Joni Mitchell at a press conference

Joe Rogan Fans Own Themselves, Asking “Who?” About Music Legends Like Joni Mitchell as More Artists Ditch Spotify

Spotify is continuing to weather a storm as more artists plan to pull their music from the streaming platform due to medical misinformation being shared on podcasts like The Joe Rogan Experience. So far, artists like Neil Young, Joni Mitchell, and now guitarist for the E Street Band Nils Lofgren have spoken out against the platform and begun taking their music off the app.

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Yes, Young, Mitchell, and Lofgren all took their music away because Spotify, an app that became popular because of music, would apparently rather keep a podcast by Joe Rogan on it. It doesn’t make any sort of sense, and it will break your brain trying to figure it out.

Personally, I’m absolutely devastated that I have to now resort to listening to Blue by Joni Mitchell on a CD/vinyl like Love Actually because Spotify chose the host of Fear Factor over Rock and Roll Hall of Fame musicians.

The “Who?” Responses

What doesn’t make sense to me is the reaction of Joe Rogan fans. There are two sides to this argument: One claiming that Spotify can’t remove Rogan’s podcast because of free speech, which is not how private platforms like Spotify work, and Spotify has taken action against COVID-19 misinformation from others, which makes the fact that Joe Rogan has gone unchecked on the platform for this long shocking and upsetting.

But his “fans” have taken to the ever-creative response of “who?” whenever a new artist takes a stand against the platform, childishly acting like huge figures in music are irrelevant and convincing no one but themselves. But then again, maybe fans of The Joe Rogan Experience are just telling on themselves that they really don’t know who Rock and Roll icons like Young, Mitchell, or Lofgren are because those fans lack taste. They listen to Joe Rogan after all.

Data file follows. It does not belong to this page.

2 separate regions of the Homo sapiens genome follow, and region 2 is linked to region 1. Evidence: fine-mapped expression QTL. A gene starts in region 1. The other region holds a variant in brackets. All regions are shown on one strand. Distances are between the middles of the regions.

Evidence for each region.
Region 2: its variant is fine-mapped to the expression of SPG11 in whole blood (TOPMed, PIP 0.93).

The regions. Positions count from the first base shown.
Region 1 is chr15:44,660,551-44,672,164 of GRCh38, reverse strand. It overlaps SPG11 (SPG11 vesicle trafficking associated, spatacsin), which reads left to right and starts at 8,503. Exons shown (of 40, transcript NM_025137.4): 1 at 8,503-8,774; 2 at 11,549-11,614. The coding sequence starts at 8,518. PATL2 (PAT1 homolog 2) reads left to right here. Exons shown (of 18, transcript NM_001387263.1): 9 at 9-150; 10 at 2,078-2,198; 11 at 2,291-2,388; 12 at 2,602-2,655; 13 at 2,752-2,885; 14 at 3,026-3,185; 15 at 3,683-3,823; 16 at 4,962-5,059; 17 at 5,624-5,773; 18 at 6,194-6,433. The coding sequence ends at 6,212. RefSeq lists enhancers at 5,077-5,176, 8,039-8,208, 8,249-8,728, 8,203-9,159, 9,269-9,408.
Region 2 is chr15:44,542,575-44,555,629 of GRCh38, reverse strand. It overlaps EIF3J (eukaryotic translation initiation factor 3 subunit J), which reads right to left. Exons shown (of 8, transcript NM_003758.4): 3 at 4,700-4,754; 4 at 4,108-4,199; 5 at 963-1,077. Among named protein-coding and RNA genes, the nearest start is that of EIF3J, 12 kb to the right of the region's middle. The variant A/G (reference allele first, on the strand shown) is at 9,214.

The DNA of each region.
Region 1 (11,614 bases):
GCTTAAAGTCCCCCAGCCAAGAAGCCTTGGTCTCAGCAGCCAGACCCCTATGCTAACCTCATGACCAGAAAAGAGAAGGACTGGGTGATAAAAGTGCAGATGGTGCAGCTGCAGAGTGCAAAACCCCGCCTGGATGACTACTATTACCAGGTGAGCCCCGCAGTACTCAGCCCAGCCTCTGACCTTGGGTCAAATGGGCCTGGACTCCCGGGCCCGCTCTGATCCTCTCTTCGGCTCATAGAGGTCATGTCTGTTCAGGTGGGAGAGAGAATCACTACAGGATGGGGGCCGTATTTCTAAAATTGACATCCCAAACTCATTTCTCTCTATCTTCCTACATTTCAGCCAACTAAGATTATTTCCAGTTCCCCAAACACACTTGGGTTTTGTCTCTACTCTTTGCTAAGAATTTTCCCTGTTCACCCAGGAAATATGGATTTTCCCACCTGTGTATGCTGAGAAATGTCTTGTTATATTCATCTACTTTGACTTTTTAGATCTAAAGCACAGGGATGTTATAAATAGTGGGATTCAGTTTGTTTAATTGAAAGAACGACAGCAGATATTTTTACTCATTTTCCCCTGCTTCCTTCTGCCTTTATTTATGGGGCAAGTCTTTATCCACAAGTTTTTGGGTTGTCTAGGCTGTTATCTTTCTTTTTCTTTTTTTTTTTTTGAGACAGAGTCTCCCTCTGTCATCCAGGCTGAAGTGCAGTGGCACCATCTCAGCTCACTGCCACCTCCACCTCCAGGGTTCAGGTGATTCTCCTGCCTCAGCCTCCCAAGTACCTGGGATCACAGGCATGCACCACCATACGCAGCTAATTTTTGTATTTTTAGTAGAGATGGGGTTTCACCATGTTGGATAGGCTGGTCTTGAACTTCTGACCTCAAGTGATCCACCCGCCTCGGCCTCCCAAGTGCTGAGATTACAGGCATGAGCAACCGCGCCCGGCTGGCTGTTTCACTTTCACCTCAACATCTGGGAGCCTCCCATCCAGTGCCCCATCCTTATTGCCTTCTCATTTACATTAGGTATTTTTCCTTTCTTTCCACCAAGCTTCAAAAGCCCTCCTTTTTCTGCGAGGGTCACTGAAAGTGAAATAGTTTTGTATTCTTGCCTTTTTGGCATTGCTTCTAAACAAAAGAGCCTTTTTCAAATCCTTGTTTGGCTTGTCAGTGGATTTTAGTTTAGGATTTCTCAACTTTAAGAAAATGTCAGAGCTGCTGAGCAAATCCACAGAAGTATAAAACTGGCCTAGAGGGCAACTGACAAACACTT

Spotify and Free Speech

The arguments going around against this boil down to the freedom of speech. To many, Rogan has the right to free speech which means he can say what he wants. That’s true, but it is also a choice of Spotify to keep profiting off medical misinformation. Rogan can say what he pleases, but Spotify’s “freedom of association” is also protected by the very same Constitutional Amendment as the freedom of speech. A private company can chose what they make money off of and who is associated with their brand, and Spotify is making it clear where they stand in this battle.

Many are criticizing those taking their music from the platform, which feels like a weird exception to their arguments about the freedom of speech—unsurprising considering they didn’t understand their own argument in the first place. Neil Young fought back, sharing his views on the situation.

“I support free speech,” Young wrote in a letter posted on the Neil Young Archives site. “I have never been in favor of censorship. Private companies have the right to choose what they profit from, just as I can choose not to have my music support a platform that disseminates harmful information. I am happy and proud to stand in solidarity with the front line health care workers who risk their lives every day to help others.”

(featured image: Jesse Grant/Getty Images for NAMM)

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Rachel Leishman
Rachel Leishman (She/Her) is an Assistant Editor at the Mary Sue. She's been a writer professionally since 2016 but was always obsessed with movies and television and writing about them growing up. A lover of Spider-Man and Wanda Maximoff's biggest defender, she has interests in all things nerdy and a cat named Benjamin Wyatt the cat. If you want to talk classic rock music or all things Harrison Ford, she's your girl but her interests span far and wide. Yes, she knows she looks like Florence Pugh. She has multiple podcasts, normally has opinions on any bit of pop culture, and can tell you can actors entire filmography off the top of her head. Her work at the Mary Sue often includes Star Wars, Marvel, DC, movie reviews, and interviews.